A Short Victorious War is the third book in David Weber’s Honor Harrington series published April 1994, by Baen Books. This story kicks off the confrontation eluded to in the first two books between Haven and Manticore. Haven needs a short victorious war to deflect their proles (unemployed masses) from panicking over frozen basic living stipend expenditures. Manticore makes the perfect victim it’s rich and it lies directly in Havens path to the Silesian Confederacy, their obvious next big target. But Manticore has been preparing for this for twenty years, maybe not always willingly or with grace but they have been building up their navy since before their current Queen took the throne. And they aren’t going to just roll over and give up when raiders are at their shores.
The title eludes to a real world historical quote by the Russian Minister of the Interior Vyacheslav von Plehve who is credited with one of the two opening quotes of the book:
“What this country needs is a short, victorious war to stem the tide of revolution.”
He is to have said this on the eve of the Russo-Japanese War which, while relatively short didn’t end up going so well for the Russians and did let the Japanese emerge as a new military power in global politics in the early years of the 20th century.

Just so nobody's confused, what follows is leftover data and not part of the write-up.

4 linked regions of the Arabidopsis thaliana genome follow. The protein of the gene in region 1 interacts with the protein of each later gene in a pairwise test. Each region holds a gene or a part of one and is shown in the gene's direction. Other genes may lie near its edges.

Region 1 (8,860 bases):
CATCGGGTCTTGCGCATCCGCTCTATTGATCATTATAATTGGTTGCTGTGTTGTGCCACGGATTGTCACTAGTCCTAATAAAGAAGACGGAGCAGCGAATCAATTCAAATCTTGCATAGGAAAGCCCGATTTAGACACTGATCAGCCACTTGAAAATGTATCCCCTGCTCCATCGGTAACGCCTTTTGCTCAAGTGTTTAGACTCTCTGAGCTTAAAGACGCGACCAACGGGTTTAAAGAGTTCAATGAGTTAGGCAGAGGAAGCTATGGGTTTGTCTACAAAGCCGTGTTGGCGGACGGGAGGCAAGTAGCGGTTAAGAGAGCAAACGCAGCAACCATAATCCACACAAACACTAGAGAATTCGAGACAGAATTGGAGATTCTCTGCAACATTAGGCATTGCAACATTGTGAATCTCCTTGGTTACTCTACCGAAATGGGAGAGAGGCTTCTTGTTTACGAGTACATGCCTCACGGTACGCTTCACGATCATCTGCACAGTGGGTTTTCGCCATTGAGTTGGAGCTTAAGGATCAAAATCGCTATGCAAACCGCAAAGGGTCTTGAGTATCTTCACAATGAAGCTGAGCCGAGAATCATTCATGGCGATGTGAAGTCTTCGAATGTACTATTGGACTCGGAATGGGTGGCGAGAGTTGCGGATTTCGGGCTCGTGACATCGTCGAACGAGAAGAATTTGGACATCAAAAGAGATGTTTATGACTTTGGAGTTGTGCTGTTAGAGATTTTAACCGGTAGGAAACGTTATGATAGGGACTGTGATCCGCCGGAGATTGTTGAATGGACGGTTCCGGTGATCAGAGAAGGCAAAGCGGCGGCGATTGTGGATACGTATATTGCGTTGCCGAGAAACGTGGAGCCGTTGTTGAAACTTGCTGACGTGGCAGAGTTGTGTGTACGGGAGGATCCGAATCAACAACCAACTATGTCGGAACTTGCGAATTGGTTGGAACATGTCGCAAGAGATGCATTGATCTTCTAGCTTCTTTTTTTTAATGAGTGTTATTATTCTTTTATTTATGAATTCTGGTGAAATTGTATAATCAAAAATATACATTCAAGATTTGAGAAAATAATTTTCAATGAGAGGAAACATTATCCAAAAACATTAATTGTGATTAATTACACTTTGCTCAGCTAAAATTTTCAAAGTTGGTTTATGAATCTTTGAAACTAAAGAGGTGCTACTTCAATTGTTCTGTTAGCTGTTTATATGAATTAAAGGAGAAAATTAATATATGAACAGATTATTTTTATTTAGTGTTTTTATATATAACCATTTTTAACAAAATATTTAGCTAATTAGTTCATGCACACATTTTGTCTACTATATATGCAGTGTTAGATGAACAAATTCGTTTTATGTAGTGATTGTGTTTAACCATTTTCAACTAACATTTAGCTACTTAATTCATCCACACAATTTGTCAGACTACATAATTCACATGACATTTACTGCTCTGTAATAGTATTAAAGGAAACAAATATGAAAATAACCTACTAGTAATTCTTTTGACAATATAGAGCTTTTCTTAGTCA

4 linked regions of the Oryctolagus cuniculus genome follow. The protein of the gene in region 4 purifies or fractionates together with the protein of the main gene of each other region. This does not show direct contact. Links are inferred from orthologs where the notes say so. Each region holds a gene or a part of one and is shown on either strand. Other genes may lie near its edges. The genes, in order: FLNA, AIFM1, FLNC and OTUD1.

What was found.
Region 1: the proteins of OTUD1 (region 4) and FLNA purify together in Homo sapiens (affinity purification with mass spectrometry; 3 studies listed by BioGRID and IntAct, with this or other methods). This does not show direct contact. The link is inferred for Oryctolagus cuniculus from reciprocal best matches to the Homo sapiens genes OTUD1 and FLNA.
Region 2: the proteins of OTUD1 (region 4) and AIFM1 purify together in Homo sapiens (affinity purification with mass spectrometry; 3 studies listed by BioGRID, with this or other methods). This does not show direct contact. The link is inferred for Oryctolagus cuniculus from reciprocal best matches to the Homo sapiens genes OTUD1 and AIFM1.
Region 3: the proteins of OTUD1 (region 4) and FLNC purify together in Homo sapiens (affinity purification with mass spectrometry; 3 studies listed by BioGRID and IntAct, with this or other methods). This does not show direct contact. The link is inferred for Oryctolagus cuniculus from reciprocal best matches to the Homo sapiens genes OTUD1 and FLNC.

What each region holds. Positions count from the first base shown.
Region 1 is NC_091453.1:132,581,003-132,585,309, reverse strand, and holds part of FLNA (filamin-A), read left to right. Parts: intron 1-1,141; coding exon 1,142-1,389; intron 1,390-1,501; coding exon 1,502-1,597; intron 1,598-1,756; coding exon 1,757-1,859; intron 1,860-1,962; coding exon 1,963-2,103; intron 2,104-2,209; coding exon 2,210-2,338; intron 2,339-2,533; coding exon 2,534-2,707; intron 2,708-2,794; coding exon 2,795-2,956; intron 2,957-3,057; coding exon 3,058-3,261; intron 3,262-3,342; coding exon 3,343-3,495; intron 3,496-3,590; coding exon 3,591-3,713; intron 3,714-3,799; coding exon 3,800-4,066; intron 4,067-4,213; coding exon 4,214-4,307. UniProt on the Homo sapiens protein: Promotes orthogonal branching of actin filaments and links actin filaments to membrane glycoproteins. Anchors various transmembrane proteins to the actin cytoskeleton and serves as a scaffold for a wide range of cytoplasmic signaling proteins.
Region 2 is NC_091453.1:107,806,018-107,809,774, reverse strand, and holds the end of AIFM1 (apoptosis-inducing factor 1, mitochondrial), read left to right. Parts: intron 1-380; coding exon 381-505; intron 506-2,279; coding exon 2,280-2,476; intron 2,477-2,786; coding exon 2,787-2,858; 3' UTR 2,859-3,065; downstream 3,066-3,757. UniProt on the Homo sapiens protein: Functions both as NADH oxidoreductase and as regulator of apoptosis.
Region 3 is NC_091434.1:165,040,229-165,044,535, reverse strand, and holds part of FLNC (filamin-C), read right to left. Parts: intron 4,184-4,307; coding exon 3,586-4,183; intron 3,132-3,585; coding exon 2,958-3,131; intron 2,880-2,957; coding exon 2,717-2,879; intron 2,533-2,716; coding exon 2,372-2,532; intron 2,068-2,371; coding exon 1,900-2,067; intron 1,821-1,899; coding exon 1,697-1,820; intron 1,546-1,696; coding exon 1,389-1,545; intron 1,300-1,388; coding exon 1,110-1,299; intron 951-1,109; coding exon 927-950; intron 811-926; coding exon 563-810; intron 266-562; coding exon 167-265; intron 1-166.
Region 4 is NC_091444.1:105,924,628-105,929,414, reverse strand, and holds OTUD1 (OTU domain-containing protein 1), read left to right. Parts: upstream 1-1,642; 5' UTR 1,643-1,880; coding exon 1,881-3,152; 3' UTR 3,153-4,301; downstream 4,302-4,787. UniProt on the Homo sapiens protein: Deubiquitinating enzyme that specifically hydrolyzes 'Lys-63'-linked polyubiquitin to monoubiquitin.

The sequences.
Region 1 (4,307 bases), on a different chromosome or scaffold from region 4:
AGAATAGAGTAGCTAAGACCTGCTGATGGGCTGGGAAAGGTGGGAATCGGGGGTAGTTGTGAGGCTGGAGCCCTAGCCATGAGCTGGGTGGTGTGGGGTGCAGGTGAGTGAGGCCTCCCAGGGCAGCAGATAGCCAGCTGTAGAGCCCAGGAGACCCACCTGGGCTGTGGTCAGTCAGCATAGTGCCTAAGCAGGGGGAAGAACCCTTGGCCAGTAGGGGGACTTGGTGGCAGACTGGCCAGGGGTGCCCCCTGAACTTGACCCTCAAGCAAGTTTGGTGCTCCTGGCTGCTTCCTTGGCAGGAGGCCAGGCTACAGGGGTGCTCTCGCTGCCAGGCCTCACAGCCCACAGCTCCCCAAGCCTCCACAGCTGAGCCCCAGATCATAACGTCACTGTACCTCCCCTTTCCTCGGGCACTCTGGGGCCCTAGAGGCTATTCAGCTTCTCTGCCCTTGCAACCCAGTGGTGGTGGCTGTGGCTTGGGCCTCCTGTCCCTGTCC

The other quote makes the somewhat on-the-nose point that thinking a short victorious war is something to wish for as a solution to a country’s internal problems is as wrong as it is foolish:
“The belief in the possibility of a short decisive war appears to be one of the most ancient and dangerous of human illusions.”
Robert Wilson Lynd was an Irish writer and poet and a Sinn Féin activist.
It’s not the only bit of on-the-nose points that Weber makes in this book and I’d like to touch on a few others because they are there for a reason.
The leader of the brewing populist revolution that’s evolving throughout the book is a man named Robert Stanton Pierre, or Rob S. Pierre. In real history, Maximilien Robespierre was best known for his role in the French Revolution’s Reign of Terror where he was named as a member of the powerful Committee of Public Safety. Remember that phrase. You’ll need it later.
Not altogether a bad guy, Robespierre campaigned on behalf of the poor and for universal male suffrage and the abolition of slavery. He earned the nickname of l’Incorruptible in his steadfast advocacy of the goals and beliefs of the left-wing bourgeoisie (middle class). And he was also very much opposed to capital punishment!
…But did play an important role in getting his king beheaded.
Another nod to historical figures lies in the character of Oscar St. Just. Historically Louis Antoine de Saint-Just was a close personal friend of Maximilien Robespierre and also played a pivotal role in having Louis XIV executed. He also helped draft the French Constitution of 1793. There are a lot of commonalities and he’s well worth reading up on. The third most prominent Jacobin member after Robespierre and St. Just would be Georges Danton. Although I’d argue that Cordelia Ransom is the bridging character between Haven’s brief French Revolution period and what comes after. I don’t want to spoil that for you so I’ll let that lie for now.